Oil slick brings boom to the boom business

By David A. Fahrenthold
Washington Post Staff Writer
Wednesday, May 5, 2010; A04

PASS CHRISTIAN, MISS. -- On the anxious Gulf Coast, there is a boom in the boom business.

With an oil slick about one-third the size of Maryland growing offshore, the coast's most sought-after commodity has become the fluorescent-colored "containment boom." A month ago, this was boatyard detritus: floating vinyl curtains, designed to trap oil on the surface.

But now, despite assurances from federal leaders that they will do everything they can to stop the oil, the boom has become the object of a mad scramble by local officials from Venice, La., to Pensacola, Fla. In a region still pocked with the ruins of Hurricane Katrina, waiting for a new disaster to make landfall, the boom answers a jumpy impulse to do something.

Already, these officials have exhausted local boom stockpiles and gone looking for more, ringing phones from Texas to Canada. Manufacturers have raised prices and lengthened work shifts. In Louisiana, one sheriff has posted deputies to guard the stuff, just in case.

All this has happened despite the ugly secret of the boom: It doesn't always work.

Without the boom, it's "like if you were a tightrope walker, and you didn't have the net," said R?nee Brooks, an alderwoman in Pass Christian. The boom, Brooks said, "is hope."

As of Tuesday -- the 14th day since the Deepwater Horizon offshore drilling rig exploded, eventually unleashing a torrent of crude oil from the ocean floor -- the first sheen of oil had reached the sound of Louisiana's Chandeleur Islands, barrier isles that are home to a large population of nesting pelicans.

Authorities are using chemicals to disperse it, and robotic submersibles to try to stop the leak at its source.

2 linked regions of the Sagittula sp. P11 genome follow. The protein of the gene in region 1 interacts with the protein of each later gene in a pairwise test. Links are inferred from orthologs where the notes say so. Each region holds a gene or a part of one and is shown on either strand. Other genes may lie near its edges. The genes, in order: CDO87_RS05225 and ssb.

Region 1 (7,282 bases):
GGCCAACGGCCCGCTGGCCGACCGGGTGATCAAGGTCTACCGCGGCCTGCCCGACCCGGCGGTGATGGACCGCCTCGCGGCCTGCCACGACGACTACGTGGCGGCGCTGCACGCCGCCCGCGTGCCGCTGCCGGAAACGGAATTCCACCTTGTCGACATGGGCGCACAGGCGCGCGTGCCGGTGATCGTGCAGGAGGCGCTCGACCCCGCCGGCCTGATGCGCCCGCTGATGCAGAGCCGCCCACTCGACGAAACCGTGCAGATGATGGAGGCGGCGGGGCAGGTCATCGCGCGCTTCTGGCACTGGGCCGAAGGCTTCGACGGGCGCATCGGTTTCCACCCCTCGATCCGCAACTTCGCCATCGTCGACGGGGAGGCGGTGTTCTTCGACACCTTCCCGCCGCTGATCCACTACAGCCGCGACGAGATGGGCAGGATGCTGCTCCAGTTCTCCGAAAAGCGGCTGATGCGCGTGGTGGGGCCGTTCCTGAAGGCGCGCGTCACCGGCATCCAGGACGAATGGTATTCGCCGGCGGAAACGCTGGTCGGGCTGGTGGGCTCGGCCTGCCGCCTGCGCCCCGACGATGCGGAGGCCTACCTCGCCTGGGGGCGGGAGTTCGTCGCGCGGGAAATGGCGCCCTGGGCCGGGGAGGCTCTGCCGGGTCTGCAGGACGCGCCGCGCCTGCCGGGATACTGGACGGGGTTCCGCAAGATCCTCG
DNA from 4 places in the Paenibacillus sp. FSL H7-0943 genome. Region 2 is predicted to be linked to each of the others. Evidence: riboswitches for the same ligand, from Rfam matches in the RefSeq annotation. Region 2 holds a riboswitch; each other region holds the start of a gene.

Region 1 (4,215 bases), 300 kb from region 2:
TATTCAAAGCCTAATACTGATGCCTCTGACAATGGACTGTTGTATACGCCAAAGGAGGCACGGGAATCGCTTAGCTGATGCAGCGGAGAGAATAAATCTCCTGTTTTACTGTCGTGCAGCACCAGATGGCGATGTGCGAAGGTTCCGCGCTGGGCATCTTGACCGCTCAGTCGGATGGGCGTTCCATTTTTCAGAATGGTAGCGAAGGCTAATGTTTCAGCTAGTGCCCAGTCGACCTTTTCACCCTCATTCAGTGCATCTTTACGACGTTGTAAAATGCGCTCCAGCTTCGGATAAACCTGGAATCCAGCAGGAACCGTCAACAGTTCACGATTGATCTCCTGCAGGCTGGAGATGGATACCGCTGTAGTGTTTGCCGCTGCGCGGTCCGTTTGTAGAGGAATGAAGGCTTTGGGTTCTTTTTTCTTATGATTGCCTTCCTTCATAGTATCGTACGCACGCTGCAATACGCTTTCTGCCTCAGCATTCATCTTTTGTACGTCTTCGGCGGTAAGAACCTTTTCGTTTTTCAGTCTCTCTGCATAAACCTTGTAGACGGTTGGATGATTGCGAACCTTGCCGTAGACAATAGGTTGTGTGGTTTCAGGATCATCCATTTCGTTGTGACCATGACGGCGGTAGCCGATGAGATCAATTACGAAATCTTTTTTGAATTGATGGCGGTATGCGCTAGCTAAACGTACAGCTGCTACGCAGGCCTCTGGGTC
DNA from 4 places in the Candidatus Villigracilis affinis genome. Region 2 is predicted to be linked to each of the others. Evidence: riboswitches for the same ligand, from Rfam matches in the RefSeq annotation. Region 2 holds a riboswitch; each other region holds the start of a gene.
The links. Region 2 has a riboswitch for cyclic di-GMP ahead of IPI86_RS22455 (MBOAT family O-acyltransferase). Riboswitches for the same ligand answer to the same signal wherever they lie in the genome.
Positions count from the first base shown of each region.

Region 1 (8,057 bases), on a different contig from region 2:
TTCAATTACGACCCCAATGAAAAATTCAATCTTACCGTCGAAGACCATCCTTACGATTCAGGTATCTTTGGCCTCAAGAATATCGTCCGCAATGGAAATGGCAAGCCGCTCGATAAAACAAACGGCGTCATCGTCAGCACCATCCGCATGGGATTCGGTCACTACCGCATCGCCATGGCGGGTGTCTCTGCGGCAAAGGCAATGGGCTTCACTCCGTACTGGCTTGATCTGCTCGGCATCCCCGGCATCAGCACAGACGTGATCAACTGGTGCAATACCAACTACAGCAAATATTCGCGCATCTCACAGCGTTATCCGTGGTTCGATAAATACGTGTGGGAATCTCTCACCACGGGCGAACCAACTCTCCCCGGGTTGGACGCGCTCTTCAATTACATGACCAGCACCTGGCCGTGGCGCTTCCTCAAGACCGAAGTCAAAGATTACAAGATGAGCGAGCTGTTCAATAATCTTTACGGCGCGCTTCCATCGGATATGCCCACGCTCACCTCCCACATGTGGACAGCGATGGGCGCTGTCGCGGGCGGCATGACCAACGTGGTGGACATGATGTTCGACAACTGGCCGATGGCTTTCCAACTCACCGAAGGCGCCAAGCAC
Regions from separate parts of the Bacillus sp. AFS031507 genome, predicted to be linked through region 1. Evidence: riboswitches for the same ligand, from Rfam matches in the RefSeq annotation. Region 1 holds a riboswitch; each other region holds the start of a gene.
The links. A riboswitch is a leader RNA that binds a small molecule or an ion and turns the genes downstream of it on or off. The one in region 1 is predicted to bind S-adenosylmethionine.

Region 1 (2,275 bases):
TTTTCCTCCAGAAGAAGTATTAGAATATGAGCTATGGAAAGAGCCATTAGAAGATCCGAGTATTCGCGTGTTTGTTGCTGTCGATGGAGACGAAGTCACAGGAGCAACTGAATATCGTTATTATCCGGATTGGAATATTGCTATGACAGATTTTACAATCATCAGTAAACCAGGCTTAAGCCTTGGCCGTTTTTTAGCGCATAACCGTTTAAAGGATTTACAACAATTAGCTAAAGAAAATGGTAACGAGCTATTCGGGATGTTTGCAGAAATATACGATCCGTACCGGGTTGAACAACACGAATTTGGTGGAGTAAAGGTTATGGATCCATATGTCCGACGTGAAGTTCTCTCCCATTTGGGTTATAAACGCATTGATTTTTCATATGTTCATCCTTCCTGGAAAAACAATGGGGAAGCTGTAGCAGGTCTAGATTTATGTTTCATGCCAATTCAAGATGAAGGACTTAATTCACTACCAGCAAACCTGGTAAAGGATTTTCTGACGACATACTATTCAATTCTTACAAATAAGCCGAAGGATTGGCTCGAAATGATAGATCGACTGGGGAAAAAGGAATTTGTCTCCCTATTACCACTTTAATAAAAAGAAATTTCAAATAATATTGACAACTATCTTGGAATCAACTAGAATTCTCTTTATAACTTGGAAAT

And as a last line of defense, the federally led cleanup is also deploying these containment booms on a historic scale. As of Monday afternoon, officials said 92 miles of boom had been laid around wetlands, barrier islands and other sensitive areas.

For many local officials along the coast, that wasn't enough.

In St. Bernard Parish, La., a swampy expanse southeast of New Orleans, smack in the oil's expected path, officials went straight to a manufacturer.

"We told 'em to deliver 25,000 feet of boom every two days to us, until we tell 'em to stop," said Wayne Landry, who chairs the parish council. He said BP, the oil giant that was leasing the rig, was expected to pay the bill, which, at the going rate of 10 bucks a foot, is a hefty quarter-million dollars every other day.

Now, Landry said, you can fly over St. Bernard's marshes and see the results: Fluorescent lines zigging through the marsh, looking incongruously like the lane markers in a swimming pool.

The booms in use here are made of a tough vinyl fabric: A round, inflatable section sits at the top for buoyancy, and a short curtain hangs down to stop oil floating below the surface.

It is a low-tech, decades-old idea: "just like a fence in the water," said Jeff Bohleber, of Elastec/American Marine in Carmi, Ill. And it doesn't work well in high waves or strong currents.

But still, this coast wants far more of them than manufacturers can make.

"I turned down about 200,000 [feet] worth of orders today," said Sean Geary, sales manager at American Boom & Barrier in Cape Canaveral, Fla., on Monday. "Can't get it out fast enough."

Where boom was denied, there was talk of dark conspiracies. At a news conference Sunday night in Biloxi, Mississippi Gov. Haley Barbour (R) faced a question about whether boom distribution was designed inequitably, favoring wetlands and steering the oil toward the beach towns.

"If BP could put the oil where they wanted it . . . they'd put it on Cuba," Barbour said.

Pass Christian city officials decided to acquire the stuff themselves. They called vendors as far away as Canada, trying to strike a deal.

They appealed to the federal government; they tried to buy boom from Texas or Florida; they tried to get it from nearby boatyards. None of it worked.

Finally, on Monday morning, state Rep. Diane Peranich appealed directly to the state's first lady, Marsha Barbour.

"It's the same thing we saw in Katrina: This mass is filling the gulf up, and we're just sitting and waiting," Peranich recalled saying. A boom would "be a tremendous emotional relief."

By Monday evening, workers in boats were stringing bright-orange boom across the Pass Christian harbor entrance. Brooks, the alderwoman who was so worried, celebrated with a meal of Mississippi oysters.

"I can actually enjoy the oysters," she said, looking out over the harbor from the restaurant deck. "Now we have a net with the tightrope."

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